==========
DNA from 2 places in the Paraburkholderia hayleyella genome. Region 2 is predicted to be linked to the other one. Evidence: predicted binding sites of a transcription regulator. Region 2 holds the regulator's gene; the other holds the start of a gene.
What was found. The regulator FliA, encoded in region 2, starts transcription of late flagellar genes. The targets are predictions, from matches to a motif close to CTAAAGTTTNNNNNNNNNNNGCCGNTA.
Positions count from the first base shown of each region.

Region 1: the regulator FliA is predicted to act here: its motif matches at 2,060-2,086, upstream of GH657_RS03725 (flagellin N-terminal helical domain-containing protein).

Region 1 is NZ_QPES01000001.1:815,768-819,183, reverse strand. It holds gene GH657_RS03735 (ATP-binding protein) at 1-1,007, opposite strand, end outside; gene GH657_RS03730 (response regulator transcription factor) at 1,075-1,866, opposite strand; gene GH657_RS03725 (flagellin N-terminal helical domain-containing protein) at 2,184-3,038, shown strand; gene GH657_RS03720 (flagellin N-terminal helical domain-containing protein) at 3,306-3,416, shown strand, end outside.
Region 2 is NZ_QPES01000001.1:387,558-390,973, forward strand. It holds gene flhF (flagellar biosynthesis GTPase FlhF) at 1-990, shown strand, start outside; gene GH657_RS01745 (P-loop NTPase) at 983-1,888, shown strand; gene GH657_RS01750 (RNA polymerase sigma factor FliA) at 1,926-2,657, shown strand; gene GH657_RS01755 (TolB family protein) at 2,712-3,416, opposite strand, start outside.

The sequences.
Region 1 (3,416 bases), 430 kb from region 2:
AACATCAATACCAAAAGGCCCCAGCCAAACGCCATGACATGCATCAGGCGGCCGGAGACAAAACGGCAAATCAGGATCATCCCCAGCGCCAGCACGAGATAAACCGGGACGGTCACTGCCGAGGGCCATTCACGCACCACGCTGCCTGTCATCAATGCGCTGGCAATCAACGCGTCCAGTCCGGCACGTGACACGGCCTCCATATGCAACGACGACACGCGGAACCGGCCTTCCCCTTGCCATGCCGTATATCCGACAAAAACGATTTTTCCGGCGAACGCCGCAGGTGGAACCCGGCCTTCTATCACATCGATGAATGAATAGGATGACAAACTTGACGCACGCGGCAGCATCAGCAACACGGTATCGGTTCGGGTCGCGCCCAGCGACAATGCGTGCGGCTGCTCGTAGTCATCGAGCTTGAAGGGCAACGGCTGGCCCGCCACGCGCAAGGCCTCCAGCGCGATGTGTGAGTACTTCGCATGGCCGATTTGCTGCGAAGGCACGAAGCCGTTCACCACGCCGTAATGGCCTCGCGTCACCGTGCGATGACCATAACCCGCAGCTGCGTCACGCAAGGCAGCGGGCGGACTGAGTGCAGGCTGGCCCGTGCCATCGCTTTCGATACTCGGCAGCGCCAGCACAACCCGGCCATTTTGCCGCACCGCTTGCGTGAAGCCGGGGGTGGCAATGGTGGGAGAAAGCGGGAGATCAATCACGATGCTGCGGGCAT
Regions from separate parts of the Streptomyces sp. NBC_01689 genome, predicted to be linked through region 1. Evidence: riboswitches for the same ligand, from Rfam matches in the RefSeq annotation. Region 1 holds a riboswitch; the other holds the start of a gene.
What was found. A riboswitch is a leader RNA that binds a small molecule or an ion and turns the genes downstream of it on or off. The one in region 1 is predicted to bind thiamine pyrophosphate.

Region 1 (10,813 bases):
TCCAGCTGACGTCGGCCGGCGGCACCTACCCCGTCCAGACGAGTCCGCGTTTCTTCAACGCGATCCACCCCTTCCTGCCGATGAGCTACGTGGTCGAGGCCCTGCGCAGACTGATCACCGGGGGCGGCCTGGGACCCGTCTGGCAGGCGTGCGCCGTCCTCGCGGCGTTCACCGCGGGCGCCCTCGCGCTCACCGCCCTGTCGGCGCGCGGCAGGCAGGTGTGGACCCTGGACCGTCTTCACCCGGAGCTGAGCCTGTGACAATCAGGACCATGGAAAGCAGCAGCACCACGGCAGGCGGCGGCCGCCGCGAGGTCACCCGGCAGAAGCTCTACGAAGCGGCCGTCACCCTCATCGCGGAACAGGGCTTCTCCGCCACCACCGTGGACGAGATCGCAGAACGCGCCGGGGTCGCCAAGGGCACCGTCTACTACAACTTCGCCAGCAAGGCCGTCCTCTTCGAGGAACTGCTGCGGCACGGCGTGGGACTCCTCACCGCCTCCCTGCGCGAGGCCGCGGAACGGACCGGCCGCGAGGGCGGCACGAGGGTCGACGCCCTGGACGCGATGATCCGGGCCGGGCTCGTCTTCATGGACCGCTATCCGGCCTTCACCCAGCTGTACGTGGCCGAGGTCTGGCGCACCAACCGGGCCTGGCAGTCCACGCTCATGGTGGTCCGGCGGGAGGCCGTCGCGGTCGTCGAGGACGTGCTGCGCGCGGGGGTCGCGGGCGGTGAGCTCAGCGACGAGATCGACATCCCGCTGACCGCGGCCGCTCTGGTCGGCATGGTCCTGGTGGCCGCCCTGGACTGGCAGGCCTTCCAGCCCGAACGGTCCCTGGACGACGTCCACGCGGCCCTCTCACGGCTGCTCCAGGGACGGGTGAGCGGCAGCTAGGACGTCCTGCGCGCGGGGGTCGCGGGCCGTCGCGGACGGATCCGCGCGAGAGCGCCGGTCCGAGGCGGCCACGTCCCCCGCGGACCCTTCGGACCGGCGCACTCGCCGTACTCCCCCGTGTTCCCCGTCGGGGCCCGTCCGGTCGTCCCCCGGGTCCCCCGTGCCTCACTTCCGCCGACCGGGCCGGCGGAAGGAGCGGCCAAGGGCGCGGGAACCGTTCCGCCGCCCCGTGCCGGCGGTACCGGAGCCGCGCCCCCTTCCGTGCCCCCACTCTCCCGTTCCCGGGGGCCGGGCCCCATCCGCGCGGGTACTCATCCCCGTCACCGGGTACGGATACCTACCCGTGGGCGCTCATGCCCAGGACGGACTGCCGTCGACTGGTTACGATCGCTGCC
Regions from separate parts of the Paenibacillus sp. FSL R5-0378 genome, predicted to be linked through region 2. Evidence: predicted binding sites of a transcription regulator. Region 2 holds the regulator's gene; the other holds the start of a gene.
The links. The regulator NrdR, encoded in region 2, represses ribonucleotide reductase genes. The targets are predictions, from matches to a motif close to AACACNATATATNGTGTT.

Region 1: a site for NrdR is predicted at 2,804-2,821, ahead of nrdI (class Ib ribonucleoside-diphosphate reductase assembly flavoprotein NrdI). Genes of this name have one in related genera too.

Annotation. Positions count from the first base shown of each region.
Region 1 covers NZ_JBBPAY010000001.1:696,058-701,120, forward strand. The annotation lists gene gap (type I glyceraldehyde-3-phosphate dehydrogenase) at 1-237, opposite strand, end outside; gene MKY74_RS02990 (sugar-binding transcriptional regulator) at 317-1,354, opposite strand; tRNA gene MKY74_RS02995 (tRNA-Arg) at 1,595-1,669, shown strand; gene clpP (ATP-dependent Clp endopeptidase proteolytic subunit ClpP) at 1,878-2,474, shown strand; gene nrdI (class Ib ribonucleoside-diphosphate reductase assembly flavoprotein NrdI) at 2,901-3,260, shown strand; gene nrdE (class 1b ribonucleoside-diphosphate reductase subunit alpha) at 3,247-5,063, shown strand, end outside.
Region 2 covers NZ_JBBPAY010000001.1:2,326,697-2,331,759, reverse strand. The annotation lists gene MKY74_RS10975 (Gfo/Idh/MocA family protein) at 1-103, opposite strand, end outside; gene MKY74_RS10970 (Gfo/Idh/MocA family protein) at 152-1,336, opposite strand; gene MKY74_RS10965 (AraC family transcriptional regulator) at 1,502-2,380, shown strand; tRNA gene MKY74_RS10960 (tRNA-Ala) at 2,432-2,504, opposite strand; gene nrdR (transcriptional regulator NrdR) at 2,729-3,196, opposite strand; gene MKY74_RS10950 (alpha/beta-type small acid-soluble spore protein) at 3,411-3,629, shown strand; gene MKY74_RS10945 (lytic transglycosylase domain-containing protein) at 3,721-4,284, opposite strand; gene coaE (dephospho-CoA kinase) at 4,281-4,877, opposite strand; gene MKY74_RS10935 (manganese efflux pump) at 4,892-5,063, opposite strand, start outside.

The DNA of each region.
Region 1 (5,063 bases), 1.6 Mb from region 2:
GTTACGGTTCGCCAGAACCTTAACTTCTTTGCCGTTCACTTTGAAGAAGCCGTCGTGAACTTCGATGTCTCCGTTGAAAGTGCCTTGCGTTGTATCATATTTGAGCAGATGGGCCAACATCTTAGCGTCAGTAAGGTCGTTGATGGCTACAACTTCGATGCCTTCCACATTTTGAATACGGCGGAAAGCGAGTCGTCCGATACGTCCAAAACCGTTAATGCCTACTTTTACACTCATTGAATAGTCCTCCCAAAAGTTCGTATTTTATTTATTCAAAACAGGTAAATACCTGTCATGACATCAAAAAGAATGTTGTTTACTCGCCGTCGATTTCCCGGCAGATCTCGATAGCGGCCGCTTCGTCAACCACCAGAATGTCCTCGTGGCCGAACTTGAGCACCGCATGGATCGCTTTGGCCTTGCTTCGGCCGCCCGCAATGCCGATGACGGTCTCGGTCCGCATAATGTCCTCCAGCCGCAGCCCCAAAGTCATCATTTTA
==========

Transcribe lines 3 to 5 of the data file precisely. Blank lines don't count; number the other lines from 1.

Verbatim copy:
Positions count from the first base shown of each region.

Region 1: the regulator FliA is predicted to act here: its motif matches at 2,060-2,086, upstream of GH657_RS03725 (flagellin N-terminal helical domain-containing protein).

Region 1 is NZ_QPES01000001.1:815,768-819,183, reverse strand. It holds gene GH657_RS03735 (ATP-binding protein) at 1-1,007, opposite strand, end outside; gene GH657_RS03730 (response regulator transcription factor) at 1,075-1,866, opposite strand; gene GH657_RS03725 (flagellin N-terminal helical domain-containing protein) at 2,184-3,038, shown strand; gene GH657_RS03720 (flagellin N-terminal helical domain-containing protein) at 3,306-3,416, shown strand, end outside.